Be your own innovation driver: organise a hackathon

Why not organise a hackathon during your next event? It stimulates innovation in the sector, attracts a new target group and adds significant dynamics to the event. We recently organised our first hackathon and are pleased to share our experiences with you. 

As an event organiser, your tasks involve far more than organisation alone. In many cases you also act as a moderator or initiator of a community. So how do you combine these tasks? You can’t always see what’s brewing among your participants or members, which means you don’t always know which innovations or ideas are being shared. With a hackathon as (sub)event you can attract new target groups to your event and generate fresh answers to the issues at play in your sector. 

The importance of innovation
As RAI Amsterdam believes in the importance of innovation in the event industry, we continue to challenge ourselves and the sector as a whole. With this in mind, we organised a hackathon from 31 October to 1 November. With 50 hackers in eight teams resolving four critical issues in the event sector in just 24 hours, the hackathon produced some great ideas. It was also an excellent way to explore the opportunities that a hackathon offers as an inspiring vehicle for adding an extra dimension to your event. 

Relevant issues
The four challenges addressed in our hackathon revolved around sustainability, experience, matchmaking and logistics in relation to events. In the daily hustle and bustle, organisers rarely have the opportunity to approach these issues from a strategic point of view. This is why we brought people from very different backgrounds together, including programmers, scientists, students and professionals from the Netherlands and abroad. The cross-pollination between disciplines acted as a catalyst for ideas, while we provided a 24-hour pressure cooker and a structured innovation technique based on the Dutch Design Thinking innovation method.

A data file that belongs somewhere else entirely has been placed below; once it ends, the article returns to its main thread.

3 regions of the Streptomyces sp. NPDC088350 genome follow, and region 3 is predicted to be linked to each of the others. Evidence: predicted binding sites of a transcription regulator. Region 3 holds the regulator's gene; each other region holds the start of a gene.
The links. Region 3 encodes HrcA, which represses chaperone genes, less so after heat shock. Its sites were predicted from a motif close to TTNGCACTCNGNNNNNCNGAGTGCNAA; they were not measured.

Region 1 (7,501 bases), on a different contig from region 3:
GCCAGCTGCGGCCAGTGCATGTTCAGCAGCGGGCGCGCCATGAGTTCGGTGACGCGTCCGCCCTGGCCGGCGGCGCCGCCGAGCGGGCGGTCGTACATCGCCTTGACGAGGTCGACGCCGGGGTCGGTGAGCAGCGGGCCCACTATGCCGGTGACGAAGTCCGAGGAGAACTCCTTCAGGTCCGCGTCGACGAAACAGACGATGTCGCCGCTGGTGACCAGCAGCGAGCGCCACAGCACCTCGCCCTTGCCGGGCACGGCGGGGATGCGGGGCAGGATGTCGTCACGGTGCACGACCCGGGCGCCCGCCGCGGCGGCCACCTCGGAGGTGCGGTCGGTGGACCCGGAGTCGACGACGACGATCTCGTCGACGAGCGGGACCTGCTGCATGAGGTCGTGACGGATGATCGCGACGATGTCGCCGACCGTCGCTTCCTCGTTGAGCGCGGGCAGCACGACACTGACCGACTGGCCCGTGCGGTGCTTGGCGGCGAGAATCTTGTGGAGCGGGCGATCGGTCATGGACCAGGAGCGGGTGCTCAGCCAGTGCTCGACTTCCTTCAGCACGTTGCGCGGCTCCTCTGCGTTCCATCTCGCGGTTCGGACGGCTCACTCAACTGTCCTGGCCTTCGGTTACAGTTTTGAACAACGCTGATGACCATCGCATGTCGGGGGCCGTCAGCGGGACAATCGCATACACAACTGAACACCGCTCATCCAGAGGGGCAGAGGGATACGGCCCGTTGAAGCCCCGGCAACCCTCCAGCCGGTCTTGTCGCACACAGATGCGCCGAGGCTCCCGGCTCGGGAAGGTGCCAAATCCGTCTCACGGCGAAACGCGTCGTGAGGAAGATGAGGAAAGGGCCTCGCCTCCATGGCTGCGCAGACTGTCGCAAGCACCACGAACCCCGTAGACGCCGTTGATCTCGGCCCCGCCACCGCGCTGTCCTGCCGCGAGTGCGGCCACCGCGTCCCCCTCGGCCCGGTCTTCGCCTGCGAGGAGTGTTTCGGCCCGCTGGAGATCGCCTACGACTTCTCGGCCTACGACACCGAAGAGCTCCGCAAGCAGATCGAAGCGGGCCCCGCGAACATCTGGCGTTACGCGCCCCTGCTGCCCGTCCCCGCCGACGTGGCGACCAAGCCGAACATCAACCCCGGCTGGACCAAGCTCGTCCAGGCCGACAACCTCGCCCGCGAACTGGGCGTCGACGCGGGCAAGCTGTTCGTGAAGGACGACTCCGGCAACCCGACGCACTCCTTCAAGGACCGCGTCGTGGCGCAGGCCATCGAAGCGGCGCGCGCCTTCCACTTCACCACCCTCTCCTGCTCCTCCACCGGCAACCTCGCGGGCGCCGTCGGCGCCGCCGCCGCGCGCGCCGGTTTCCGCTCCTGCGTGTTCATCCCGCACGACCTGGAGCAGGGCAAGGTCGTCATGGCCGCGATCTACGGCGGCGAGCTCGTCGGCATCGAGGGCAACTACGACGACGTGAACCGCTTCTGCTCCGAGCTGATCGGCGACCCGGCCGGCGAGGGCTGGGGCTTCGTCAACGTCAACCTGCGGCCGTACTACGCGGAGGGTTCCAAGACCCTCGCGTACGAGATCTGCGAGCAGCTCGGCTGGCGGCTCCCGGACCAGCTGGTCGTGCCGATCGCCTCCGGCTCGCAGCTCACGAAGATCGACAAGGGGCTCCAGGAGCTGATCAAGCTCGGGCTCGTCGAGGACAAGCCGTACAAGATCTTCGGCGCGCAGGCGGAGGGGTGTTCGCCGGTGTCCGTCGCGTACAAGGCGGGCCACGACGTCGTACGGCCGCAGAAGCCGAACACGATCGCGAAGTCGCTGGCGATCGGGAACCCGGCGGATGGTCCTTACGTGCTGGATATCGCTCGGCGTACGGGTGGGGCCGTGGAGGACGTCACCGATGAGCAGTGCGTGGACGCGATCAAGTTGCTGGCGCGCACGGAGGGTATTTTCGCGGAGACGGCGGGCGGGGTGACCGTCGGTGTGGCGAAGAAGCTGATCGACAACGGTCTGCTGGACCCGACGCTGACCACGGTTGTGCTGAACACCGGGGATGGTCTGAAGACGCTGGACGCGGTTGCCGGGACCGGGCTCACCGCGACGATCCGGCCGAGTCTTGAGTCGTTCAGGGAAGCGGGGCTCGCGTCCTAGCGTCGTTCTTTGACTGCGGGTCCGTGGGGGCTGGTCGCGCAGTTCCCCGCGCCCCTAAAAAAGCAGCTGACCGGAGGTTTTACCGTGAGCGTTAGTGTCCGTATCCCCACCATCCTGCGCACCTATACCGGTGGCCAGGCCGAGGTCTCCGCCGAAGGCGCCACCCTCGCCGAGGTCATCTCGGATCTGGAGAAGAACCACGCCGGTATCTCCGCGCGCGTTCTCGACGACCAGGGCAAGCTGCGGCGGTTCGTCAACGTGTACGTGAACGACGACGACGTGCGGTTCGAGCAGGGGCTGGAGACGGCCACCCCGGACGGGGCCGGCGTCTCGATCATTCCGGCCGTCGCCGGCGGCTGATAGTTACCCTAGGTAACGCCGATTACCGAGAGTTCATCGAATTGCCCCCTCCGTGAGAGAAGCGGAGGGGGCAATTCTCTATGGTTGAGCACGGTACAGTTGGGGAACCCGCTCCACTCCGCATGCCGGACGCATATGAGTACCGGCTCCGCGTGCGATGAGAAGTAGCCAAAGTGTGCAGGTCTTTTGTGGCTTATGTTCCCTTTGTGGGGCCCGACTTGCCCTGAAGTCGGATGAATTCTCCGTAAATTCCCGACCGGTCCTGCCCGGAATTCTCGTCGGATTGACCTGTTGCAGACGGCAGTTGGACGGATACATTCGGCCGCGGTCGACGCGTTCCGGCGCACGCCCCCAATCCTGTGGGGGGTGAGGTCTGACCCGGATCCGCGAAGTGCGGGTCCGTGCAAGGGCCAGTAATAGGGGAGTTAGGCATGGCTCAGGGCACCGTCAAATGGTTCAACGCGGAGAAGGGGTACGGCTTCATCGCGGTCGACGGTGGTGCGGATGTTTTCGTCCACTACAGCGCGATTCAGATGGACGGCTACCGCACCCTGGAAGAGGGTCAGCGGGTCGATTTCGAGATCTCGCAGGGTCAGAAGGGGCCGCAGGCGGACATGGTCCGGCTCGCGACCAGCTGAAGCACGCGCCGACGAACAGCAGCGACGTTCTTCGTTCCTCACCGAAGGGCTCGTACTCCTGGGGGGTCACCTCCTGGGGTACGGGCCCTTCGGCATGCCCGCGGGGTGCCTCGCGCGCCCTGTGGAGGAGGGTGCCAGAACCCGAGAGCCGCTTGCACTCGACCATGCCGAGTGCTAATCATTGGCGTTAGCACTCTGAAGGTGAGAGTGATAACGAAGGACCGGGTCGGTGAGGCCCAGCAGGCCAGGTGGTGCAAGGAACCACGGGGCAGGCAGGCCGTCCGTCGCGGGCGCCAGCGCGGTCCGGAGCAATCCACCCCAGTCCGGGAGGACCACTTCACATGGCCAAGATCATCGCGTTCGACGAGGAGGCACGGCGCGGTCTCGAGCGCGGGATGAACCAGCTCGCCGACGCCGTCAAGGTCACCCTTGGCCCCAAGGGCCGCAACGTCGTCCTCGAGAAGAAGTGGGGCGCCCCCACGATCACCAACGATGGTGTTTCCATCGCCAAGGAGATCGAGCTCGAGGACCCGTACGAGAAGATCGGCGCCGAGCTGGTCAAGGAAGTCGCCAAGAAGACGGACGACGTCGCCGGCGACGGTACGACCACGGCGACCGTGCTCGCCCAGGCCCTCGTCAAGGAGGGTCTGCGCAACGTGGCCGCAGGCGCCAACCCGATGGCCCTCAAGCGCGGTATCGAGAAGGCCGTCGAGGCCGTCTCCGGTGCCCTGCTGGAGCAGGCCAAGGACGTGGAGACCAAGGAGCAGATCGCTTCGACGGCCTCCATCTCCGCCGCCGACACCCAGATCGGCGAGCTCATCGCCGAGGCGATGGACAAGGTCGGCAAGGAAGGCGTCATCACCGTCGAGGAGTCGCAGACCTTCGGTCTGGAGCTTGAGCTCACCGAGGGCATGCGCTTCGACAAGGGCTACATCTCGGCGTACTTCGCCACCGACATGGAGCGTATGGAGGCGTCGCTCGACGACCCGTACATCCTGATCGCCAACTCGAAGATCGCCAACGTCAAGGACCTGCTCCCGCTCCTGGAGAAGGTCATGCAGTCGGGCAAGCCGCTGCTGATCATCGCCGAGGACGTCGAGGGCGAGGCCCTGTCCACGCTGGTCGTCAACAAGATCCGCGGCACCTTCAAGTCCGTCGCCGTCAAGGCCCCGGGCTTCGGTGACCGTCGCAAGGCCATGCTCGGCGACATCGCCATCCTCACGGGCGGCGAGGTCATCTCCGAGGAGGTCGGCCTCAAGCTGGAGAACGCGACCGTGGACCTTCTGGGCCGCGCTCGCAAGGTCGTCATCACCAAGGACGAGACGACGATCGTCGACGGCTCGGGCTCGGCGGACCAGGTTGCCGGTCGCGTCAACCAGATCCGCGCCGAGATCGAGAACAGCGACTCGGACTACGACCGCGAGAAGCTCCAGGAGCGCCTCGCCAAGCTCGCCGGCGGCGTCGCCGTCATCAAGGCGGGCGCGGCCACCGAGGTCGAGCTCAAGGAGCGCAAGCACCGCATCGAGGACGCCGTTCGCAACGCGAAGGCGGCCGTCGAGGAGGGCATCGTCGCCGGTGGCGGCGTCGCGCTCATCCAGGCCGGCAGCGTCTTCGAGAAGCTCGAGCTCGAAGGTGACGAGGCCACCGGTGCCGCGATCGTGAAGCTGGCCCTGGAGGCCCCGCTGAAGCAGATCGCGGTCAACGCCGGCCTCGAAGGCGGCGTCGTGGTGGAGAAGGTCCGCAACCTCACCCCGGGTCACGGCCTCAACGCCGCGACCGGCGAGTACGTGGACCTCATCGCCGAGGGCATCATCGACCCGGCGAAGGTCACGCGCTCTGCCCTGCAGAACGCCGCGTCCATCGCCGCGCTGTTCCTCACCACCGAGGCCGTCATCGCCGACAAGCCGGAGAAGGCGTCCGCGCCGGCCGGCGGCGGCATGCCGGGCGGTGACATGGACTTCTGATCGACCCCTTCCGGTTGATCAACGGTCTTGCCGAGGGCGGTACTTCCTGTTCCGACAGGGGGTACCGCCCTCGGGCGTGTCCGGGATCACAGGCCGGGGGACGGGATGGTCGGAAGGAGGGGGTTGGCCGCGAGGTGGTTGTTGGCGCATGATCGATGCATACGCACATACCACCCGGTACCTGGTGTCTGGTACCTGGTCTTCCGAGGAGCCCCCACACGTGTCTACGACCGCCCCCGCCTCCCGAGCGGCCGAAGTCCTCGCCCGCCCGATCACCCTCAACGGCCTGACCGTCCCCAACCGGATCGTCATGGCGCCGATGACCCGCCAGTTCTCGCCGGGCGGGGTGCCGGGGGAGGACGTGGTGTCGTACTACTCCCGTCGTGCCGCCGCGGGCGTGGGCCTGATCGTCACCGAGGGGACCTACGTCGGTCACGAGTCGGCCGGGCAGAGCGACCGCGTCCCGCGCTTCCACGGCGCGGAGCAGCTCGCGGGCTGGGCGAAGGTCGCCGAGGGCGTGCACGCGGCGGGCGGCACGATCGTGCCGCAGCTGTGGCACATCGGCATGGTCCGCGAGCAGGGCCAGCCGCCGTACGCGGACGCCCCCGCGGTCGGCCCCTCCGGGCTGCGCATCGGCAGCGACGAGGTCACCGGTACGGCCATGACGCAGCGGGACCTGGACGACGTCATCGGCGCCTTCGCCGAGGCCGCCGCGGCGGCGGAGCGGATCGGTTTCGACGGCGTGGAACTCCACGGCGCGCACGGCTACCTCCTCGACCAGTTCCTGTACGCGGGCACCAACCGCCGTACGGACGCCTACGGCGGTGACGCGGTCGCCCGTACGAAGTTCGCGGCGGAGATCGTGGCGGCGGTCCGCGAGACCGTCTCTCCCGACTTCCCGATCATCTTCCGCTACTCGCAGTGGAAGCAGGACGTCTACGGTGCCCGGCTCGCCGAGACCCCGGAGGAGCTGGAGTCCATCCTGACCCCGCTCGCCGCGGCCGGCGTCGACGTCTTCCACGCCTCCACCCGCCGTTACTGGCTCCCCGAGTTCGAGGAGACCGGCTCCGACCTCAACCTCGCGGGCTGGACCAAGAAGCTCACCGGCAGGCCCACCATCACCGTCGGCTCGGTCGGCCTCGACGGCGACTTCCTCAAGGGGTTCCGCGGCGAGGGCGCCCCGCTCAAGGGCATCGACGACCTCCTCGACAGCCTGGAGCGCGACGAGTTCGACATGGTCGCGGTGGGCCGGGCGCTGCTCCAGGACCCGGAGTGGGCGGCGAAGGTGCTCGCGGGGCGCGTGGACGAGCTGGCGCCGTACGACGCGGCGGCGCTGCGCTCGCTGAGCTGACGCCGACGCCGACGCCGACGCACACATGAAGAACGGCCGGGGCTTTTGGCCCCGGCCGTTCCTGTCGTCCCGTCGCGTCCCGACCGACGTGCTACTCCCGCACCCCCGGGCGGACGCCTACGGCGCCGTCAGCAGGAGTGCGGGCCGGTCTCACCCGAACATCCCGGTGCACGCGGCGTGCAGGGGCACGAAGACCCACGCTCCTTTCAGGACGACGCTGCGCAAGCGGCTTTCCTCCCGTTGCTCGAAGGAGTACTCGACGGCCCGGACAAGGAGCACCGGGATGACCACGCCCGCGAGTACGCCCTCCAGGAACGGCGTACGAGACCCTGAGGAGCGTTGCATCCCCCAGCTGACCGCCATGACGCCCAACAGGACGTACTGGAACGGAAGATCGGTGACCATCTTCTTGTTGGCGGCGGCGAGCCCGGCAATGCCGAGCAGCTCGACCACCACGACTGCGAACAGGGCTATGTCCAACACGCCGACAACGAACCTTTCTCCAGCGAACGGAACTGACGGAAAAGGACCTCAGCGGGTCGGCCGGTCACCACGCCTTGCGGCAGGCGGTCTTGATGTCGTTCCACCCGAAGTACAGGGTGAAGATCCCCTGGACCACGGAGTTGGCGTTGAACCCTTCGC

Design Thinking
Hackathons are often associated with solving IT-related issues, but they can easily be used in other frameworks too. Do make sure that your creation benefits from a clear direction and structure. One well-known approach involves the Design Thinking method, which focuses on the individual and takes the same steps again and again: empathise, define, ideate, prototype and test. 

Various parties are specialised in this method and can guide the process as a moderator. We worked with Studio.Why, for example. Moderators are crucial to get the process going, steer it in the right direction and dislodge things when they get stuck. Other important ingredients of a successful hackathon are an inspiring environment, the right ambiance, breaks to relax the mind and healthy catering that can keep people active for 24 hours. To ensure these aspects were present we also involved various professional partners. 

Everyone’s a winner
The winner was the ‘From purple to virtual’ team, which came up with a concept in which modular stand construction was enriched with an interactive digital world. The stand construction elements are all reusable, placed in the space by robotic arms and delivered and removed by robots too. This limits the number of logistic movements and, at the same time, offers many opportunities. The concept won the team the honours and a tidy sum of €2,500 euro for a charity of their choice. And that was just the start. Because when the hackathon ends, the development of the idea starts in reality. When you organise your own hackathon, consider the extent to which you wish to be involved in this process. 

New community
The hackathon had several other results, including the birth of a new community that we can invite again during the next edition, a change in the mindset of the participants, and more new ideas in the slipstream that could be of interest to the entire sector. 

What can a hackathon mean for your event?